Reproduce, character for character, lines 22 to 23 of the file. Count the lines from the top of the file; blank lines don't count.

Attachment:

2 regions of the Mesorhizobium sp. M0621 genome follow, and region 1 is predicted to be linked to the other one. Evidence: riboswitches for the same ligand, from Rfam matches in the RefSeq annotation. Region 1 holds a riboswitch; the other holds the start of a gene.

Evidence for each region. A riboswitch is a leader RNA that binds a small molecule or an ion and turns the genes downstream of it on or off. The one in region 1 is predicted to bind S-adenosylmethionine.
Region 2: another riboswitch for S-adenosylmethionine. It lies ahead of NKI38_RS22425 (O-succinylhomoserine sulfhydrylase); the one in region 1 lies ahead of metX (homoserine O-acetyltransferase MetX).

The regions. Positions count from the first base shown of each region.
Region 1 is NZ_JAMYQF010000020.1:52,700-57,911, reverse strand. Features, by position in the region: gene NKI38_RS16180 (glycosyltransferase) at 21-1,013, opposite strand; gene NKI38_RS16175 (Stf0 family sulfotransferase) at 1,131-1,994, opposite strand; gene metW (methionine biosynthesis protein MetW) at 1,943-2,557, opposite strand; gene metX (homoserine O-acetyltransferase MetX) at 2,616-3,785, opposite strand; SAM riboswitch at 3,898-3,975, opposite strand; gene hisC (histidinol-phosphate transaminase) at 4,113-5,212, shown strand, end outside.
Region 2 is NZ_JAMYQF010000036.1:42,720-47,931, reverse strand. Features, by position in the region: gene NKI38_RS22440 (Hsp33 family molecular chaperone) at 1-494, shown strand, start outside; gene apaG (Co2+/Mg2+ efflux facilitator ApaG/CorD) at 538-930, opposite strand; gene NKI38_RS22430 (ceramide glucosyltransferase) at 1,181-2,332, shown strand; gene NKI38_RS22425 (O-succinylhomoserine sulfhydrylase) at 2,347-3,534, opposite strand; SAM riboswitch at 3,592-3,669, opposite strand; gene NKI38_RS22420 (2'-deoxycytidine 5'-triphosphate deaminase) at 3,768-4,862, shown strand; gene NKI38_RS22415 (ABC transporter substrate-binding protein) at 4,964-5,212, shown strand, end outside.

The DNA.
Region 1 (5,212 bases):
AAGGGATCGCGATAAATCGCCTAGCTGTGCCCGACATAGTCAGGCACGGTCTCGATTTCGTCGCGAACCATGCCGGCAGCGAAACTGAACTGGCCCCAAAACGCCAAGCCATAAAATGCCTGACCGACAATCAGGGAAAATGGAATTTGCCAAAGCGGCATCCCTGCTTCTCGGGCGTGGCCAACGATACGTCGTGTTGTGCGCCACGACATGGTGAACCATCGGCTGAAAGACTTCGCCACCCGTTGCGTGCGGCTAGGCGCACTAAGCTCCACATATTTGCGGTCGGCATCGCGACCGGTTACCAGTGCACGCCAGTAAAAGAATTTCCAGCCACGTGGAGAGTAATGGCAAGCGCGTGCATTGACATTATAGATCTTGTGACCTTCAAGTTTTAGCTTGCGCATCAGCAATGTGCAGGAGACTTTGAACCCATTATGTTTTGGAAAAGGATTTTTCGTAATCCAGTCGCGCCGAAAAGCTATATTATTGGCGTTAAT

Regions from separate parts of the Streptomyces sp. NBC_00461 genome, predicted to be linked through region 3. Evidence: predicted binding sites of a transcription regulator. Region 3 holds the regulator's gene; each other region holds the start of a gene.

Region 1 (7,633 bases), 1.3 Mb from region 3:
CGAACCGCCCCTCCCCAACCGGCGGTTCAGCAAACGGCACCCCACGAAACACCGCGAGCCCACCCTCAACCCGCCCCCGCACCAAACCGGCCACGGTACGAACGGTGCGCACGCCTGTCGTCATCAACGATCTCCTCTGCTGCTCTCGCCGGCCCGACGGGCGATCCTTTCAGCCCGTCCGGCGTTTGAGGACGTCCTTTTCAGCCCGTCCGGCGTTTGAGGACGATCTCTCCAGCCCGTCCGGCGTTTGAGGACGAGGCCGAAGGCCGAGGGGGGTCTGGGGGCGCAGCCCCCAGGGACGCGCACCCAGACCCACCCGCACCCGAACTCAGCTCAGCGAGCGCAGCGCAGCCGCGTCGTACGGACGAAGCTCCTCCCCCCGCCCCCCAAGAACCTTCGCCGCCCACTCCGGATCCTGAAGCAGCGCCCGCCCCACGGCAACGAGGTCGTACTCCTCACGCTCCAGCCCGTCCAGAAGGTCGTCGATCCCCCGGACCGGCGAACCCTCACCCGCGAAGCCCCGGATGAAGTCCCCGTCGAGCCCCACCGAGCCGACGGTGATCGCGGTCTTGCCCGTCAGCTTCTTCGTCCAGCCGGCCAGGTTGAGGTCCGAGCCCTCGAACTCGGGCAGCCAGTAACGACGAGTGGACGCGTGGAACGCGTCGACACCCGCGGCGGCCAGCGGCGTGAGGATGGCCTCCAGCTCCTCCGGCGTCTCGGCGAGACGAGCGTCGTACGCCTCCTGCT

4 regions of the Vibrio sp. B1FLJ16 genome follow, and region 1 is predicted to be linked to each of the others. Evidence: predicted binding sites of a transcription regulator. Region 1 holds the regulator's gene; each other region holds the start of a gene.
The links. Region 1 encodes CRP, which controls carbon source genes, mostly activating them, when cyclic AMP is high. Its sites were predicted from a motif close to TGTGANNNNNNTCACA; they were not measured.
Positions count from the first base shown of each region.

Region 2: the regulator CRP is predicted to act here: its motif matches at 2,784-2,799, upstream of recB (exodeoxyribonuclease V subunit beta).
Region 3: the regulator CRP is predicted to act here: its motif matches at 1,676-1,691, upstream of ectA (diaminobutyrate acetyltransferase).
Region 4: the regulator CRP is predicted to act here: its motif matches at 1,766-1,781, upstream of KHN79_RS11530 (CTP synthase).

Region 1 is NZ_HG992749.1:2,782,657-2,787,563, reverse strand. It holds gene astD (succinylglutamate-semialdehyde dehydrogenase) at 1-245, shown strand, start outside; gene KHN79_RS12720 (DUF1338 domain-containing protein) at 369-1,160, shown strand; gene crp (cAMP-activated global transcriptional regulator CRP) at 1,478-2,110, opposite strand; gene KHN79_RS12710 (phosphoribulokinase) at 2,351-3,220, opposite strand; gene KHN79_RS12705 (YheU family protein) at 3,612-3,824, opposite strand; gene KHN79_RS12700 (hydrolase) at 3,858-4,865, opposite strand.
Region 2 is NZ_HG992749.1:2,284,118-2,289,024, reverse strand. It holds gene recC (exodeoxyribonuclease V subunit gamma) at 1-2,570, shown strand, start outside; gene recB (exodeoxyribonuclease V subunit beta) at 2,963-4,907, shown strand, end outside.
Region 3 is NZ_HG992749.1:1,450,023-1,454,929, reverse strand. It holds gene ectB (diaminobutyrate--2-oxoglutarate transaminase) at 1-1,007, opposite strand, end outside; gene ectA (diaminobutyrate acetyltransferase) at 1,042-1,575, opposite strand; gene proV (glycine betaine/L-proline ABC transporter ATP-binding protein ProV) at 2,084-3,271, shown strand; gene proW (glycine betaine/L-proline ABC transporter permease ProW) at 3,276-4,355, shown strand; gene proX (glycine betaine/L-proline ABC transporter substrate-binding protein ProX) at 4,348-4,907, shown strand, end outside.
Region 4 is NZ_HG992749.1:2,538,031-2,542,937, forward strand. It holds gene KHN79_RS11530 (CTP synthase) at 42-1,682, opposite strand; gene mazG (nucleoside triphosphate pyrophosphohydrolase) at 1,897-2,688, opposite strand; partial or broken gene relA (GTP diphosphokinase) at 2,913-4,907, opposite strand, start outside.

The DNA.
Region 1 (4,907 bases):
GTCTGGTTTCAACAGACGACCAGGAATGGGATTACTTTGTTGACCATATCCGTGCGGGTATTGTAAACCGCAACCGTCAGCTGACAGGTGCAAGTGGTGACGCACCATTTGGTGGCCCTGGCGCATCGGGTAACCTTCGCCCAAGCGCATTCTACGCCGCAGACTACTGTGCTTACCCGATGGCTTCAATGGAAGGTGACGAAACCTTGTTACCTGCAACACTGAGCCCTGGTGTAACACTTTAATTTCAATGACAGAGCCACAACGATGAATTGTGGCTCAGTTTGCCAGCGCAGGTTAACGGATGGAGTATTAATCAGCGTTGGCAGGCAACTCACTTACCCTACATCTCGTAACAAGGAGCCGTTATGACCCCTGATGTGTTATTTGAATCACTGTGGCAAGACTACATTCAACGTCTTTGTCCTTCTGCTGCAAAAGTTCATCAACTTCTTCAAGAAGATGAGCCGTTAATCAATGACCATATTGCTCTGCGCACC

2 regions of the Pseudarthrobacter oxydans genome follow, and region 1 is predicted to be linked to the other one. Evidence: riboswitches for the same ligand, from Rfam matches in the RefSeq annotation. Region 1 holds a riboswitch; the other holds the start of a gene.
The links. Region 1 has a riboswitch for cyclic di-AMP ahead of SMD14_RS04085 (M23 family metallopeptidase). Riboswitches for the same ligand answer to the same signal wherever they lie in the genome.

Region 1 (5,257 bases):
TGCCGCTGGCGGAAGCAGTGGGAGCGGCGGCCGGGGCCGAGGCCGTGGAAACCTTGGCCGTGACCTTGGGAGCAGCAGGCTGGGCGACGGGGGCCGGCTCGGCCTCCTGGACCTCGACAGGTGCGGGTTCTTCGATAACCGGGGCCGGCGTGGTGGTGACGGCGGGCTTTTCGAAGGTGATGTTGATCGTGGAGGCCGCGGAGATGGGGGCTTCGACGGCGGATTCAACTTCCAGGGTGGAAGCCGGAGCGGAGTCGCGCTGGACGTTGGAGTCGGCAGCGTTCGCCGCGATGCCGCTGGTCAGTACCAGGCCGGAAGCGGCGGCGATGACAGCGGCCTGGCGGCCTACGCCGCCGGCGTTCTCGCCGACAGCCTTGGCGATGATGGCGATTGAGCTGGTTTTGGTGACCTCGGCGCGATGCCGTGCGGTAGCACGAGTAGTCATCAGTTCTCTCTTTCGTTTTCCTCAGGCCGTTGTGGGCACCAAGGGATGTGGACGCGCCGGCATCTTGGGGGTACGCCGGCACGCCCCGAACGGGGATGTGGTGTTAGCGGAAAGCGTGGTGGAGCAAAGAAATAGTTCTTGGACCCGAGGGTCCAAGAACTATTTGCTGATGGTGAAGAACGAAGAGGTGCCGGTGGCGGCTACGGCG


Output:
Region 4 is NZ_HG992749.1:2,538,031-2,542,937, forward strand. It holds gene KHN79_RS11530 (CTP synthase) at 42-1,682, opposite strand; gene mazG (nucleoside triphosphate pyrophosphohydrolase) at 1,897-2,688, opposite strand; partial or broken gene relA (GTP diphosphokinase) at 2,913-4,907, opposite strand, start outside.

The DNA.